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Ali (2001) Poster

(2001)

Trivia

Both Will Smith and Michael Mann offered to put up their salaries in case the film went over-budget.
Will Smith gained weight to match Ali's 210.5
Charles Shufford, a real-life 235 pound heavyweight boxer with a 17-2 record who plays George Foreman, was given license to make his punches as real as possible, short of incapacitating the film's star.
Shortly after Ali knocks out George Foreman, there is a close-up of Ali with what appears to be a lone white butterfly flying behind him. This is no doubt an allusion to 'Float like a butterfly, Sting like a bee'.
The poem Ali recites to Howard Cosell about an imaginary fight between himself and Joe Frazier is actually from a spoken-word album he recorded before his first Sonny Liston fight. The recording included the line, "The crowd never knew when they put down their money/That they'd see a total eclipse of the Sonny."
Michael Mann and Will Smith always wanted Jon Voight for the role of Howard Cosell.
Stephen J. Rivele's and Christopher Wilkinson's first draft sprawled across 200 pages, taking Ali from childhood up to the present.
As the project lay in "development hell" for more than a decade, several directors attempted to make the film until Michael Mann was finally chosen. The list included: Oliver Stone, Spike Lee, and Norman Jewison. Oliver Stone was commissioned as the project's director at one point. Stone's very first choice for the role of Muhammad Ali was Denzel Washington. However, when Washington signed on to another boxer biopic, The Hurricane (1999), Stone opted to instead make Any Given Sunday (1999). "The Hurricane" was made by Norman Jewison in the end.
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Chicago's Northwest Armory, at 1551 North Kedzie Avenue, doubled as both New York's Audubon Ballroom backstage and Houston's induction center. The wall to the left as Malcolm X walks down the hallway moments before his death is the opposite side of the wall on the viewer's right when seeing Ali on the drill floor refusing induction. The wall at the end of the hallway and the door through which X walks were constructed for the film, as was the trim around the supply room doors along the side. Unusual for films, the travel through the induction sequence accurately depicts the same building's exterior and interior; the cars pull up in front of the armory on the Kedzie side, the actors walk through the Kedzie foyer, and onto the drill floor, consistent with the building's actual layout. The drill floor was also featured in the video for R. Kelly's 'I Believe I Can Fly'.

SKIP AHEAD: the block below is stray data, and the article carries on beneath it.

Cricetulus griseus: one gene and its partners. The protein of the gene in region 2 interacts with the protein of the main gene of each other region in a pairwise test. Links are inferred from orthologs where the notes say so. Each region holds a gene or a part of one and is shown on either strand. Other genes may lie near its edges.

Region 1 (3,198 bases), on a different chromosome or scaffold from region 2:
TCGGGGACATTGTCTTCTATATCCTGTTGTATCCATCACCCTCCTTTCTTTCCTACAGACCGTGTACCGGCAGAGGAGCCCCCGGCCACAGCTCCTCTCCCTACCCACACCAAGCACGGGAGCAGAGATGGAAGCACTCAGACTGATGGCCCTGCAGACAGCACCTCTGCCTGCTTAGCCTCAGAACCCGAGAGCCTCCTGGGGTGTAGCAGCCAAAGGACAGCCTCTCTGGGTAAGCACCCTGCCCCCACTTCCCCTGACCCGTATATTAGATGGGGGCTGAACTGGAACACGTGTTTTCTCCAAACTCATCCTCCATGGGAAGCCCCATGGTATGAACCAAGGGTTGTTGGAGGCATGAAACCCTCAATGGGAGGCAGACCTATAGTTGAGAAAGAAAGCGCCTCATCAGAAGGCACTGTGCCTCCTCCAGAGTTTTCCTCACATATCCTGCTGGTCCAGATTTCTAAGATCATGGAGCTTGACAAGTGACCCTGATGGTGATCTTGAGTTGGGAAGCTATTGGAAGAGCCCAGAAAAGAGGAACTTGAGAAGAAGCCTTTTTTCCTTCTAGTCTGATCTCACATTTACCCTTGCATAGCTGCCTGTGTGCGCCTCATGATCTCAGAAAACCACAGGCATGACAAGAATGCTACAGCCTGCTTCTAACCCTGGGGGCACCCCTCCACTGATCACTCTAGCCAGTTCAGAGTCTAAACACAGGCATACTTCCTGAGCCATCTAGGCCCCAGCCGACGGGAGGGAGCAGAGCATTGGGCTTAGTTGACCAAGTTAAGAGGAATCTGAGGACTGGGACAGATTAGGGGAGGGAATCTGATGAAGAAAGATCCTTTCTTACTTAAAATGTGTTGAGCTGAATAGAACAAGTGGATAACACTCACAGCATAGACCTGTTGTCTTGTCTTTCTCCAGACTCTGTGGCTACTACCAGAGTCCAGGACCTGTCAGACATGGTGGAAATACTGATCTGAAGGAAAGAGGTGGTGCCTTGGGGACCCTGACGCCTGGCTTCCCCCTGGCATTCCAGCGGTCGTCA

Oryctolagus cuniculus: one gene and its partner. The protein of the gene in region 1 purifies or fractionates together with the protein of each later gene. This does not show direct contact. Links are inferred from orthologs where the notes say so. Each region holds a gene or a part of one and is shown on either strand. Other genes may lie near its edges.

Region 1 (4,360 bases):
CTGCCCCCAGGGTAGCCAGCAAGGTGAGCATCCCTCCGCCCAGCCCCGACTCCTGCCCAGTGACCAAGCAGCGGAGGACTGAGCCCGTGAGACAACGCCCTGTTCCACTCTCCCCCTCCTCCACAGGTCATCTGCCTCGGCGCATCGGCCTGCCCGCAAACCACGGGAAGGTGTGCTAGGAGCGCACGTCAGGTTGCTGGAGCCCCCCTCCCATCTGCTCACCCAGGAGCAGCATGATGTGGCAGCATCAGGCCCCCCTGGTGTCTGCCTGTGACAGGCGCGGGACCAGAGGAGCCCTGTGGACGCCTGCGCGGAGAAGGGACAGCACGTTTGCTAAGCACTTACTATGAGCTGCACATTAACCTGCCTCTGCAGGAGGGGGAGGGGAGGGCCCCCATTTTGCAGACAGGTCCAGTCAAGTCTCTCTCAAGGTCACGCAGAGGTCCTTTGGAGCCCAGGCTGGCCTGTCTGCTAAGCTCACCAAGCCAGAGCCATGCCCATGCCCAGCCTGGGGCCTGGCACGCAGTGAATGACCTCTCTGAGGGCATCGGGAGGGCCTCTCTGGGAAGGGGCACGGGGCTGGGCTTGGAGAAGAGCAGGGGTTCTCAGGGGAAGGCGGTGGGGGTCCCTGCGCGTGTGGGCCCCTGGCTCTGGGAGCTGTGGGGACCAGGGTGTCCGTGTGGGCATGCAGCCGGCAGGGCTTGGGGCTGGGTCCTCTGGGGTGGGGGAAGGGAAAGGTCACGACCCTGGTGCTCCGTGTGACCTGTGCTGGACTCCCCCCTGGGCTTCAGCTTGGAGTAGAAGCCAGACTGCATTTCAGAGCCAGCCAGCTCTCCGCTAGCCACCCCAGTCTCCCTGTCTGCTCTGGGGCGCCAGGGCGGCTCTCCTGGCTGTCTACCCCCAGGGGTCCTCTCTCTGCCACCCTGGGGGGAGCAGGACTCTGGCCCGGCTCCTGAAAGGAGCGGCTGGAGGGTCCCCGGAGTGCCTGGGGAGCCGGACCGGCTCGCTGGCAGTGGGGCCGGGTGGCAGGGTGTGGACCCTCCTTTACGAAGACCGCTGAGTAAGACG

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Producer Jon Peters first commissioned an Ali screenplay from writer Gregory Allen Howard (Remember the Titans (2000)) in 1994. Though Gregory Allen Howard's screenplay, titled "Power and Grace", was an expansive study of Ali from childhood on, it languished for three years without securing A-list talent.
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During the opening weigh in scene, as the shoot was running into the early morning hours, Jon Voight was taking extras cell phones and calling their homes. Stating "This is Jon Voight, don't worry, your husband is still on set working, not out in a bar or chasing girls" Sometimes leaving this message on their voice-mails.
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Over a decade earlier, Will Smith (as The Fresh Prince) released the song "I Think I Can Beat Mike Tyson", a fictional and humorous account of a bout with another Heavyweight Boxing Champion.
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Michael Mann and Eric Roth, the writing team behind The Insider (1999), heavily revised Stephen J. Rivele and Christopher Wilkinson's script (a Writer's Guild arbitration ruled on 1 October 2001 that all four would have credit for the screenplay).
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In the edited TV version, director Michael Mann is credited instead as "Alan Smith", an obvious variant of Alan Smithee.
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Joe Morton, who plays Chauncey, also appeared in Ali: An American Hero (2000) playing Malcolm X.
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Reunites "Enemy of the State" co-stars Will Smith and Jon Voight.
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Barry Sonnenfeld was the first choice of director.
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Finnish censorship visa # 107391.
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French visa # 104842.
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